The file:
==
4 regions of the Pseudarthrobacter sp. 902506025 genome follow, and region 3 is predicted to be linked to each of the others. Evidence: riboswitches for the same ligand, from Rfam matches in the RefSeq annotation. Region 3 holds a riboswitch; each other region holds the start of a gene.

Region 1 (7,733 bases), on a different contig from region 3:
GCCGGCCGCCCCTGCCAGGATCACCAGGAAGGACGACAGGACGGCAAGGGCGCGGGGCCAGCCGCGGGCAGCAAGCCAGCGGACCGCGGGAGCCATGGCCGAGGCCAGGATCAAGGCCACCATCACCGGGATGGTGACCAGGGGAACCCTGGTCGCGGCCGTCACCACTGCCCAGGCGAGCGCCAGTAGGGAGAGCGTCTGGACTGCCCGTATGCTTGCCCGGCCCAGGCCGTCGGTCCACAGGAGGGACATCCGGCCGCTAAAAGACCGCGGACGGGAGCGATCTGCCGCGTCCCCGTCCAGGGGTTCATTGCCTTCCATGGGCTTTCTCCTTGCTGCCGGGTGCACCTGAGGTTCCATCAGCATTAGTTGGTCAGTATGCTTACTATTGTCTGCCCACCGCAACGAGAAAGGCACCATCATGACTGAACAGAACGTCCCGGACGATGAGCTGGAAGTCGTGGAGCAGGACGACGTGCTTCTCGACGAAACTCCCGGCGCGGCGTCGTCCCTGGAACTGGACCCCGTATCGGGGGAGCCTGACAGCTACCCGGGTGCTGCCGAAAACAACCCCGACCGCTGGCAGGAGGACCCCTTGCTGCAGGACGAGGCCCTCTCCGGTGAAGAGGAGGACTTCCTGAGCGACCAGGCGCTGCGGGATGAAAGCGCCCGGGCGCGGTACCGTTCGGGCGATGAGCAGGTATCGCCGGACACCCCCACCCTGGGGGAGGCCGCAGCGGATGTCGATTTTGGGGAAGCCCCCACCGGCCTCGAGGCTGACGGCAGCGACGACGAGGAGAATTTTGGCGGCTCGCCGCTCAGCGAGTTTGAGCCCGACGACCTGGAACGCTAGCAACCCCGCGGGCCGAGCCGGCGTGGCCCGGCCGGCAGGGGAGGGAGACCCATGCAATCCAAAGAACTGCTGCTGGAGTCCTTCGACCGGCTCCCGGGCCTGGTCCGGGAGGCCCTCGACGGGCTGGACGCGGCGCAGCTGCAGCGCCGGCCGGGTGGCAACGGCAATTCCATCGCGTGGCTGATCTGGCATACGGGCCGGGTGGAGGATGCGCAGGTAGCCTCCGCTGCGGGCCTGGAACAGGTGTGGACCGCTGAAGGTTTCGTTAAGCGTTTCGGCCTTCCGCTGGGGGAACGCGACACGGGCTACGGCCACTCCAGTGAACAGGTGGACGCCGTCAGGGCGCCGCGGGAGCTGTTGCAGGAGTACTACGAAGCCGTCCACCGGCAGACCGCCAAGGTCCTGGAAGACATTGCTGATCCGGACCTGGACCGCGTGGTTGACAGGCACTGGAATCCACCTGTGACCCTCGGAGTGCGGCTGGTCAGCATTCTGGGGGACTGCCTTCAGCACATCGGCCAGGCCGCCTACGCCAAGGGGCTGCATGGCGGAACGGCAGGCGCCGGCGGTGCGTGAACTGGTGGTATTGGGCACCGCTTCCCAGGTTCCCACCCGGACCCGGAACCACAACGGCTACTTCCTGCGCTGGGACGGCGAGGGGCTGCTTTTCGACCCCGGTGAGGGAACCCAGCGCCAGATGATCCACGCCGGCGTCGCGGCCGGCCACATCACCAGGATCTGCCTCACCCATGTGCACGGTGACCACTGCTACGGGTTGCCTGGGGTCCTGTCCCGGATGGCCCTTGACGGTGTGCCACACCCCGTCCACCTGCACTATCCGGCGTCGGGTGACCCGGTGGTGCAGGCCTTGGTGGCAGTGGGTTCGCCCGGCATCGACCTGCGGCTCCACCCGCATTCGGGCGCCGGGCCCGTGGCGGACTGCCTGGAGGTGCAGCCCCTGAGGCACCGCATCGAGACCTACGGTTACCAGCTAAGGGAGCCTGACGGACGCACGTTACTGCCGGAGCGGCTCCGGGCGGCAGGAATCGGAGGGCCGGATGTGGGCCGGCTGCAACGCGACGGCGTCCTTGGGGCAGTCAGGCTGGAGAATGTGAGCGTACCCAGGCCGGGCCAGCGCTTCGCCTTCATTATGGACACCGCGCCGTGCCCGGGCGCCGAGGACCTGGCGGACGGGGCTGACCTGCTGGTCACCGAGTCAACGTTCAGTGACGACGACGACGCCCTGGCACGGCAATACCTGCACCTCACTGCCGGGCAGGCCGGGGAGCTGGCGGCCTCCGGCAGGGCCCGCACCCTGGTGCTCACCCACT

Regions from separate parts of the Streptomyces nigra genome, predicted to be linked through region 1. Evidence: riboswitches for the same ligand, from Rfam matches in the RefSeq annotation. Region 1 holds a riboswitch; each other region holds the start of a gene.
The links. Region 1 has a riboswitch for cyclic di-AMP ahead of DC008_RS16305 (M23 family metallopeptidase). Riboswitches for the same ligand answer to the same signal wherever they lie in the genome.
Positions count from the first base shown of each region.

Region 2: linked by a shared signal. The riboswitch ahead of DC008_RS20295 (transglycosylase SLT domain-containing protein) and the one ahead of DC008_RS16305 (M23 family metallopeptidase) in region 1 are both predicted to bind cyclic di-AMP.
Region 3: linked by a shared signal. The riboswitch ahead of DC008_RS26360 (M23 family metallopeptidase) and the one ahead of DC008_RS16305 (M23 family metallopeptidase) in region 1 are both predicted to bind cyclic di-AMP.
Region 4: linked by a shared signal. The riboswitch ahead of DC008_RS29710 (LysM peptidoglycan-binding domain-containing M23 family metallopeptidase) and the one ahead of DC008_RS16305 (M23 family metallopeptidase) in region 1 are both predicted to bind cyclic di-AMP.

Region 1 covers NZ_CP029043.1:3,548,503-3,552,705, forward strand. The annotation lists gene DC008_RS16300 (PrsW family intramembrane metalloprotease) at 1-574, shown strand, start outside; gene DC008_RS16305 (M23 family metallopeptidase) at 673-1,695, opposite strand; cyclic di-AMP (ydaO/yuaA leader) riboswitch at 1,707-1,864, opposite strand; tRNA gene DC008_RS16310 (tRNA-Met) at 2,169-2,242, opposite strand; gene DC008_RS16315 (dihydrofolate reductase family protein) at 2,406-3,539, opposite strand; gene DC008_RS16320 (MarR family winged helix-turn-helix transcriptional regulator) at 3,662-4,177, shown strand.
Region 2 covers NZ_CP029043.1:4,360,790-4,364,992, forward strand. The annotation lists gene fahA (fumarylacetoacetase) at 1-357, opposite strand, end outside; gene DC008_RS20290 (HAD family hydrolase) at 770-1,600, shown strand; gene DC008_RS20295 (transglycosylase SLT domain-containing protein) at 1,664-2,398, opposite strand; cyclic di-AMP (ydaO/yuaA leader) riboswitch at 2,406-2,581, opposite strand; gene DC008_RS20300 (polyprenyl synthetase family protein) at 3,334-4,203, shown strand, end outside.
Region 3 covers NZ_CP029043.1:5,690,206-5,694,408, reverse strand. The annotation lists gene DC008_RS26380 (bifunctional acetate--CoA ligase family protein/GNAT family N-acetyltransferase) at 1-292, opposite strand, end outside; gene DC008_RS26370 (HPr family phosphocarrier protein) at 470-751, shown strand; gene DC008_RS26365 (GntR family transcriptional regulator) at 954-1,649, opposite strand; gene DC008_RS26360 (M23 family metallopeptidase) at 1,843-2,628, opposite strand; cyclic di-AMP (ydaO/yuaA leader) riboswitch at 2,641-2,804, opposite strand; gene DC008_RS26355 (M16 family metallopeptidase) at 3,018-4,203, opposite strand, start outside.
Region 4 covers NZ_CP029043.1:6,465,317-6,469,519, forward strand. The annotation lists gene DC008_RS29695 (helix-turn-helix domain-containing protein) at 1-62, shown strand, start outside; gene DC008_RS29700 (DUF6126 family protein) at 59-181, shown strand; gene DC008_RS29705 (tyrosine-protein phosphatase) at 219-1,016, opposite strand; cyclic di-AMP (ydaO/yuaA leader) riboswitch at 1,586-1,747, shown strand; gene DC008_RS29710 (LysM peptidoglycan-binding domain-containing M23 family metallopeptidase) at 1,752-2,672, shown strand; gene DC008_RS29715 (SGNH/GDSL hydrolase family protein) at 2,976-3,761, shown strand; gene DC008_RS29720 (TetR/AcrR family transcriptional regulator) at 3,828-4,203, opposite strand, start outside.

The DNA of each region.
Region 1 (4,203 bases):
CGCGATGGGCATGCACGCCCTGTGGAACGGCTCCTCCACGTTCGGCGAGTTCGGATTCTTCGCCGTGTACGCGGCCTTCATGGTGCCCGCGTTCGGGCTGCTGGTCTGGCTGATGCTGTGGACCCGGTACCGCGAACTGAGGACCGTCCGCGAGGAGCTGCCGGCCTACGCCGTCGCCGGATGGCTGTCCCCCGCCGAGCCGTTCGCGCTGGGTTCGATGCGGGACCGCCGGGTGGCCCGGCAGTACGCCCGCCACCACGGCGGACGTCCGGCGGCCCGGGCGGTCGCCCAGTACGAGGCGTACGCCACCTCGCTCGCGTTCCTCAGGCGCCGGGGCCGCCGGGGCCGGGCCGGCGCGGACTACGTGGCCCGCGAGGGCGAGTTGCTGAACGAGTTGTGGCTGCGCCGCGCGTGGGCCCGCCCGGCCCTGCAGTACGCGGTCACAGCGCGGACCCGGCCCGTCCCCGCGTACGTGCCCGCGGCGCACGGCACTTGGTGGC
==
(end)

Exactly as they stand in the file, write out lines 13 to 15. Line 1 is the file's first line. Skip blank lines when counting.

Region 4 covers NZ_CP029043.1:6,465,317-6,469,519, forward strand. The annotation lists gene DC008_RS29695 (helix-turn-helix domain-containing protein) at 1-62, shown strand, start outside; gene DC008_RS29700 (DUF6126 family protein) at 59-181, shown strand; gene DC008_RS29705 (tyrosine-protein phosphatase) at 219-1,016, opposite strand; cyclic di-AMP (ydaO/yuaA leader) riboswitch at 1,586-1,747, shown strand; gene DC008_RS29710 (LysM peptidoglycan-binding domain-containing M23 family metallopeptidase) at 1,752-2,672, shown strand; gene DC008_RS29715 (SGNH/GDSL hydrolase family protein) at 2,976-3,761, shown strand; gene DC008_RS29720 (TetR/AcrR family transcriptional regulator) at 3,828-4,203, opposite strand, start outside.

The DNA of each region.
Region 1 (4,203 bases):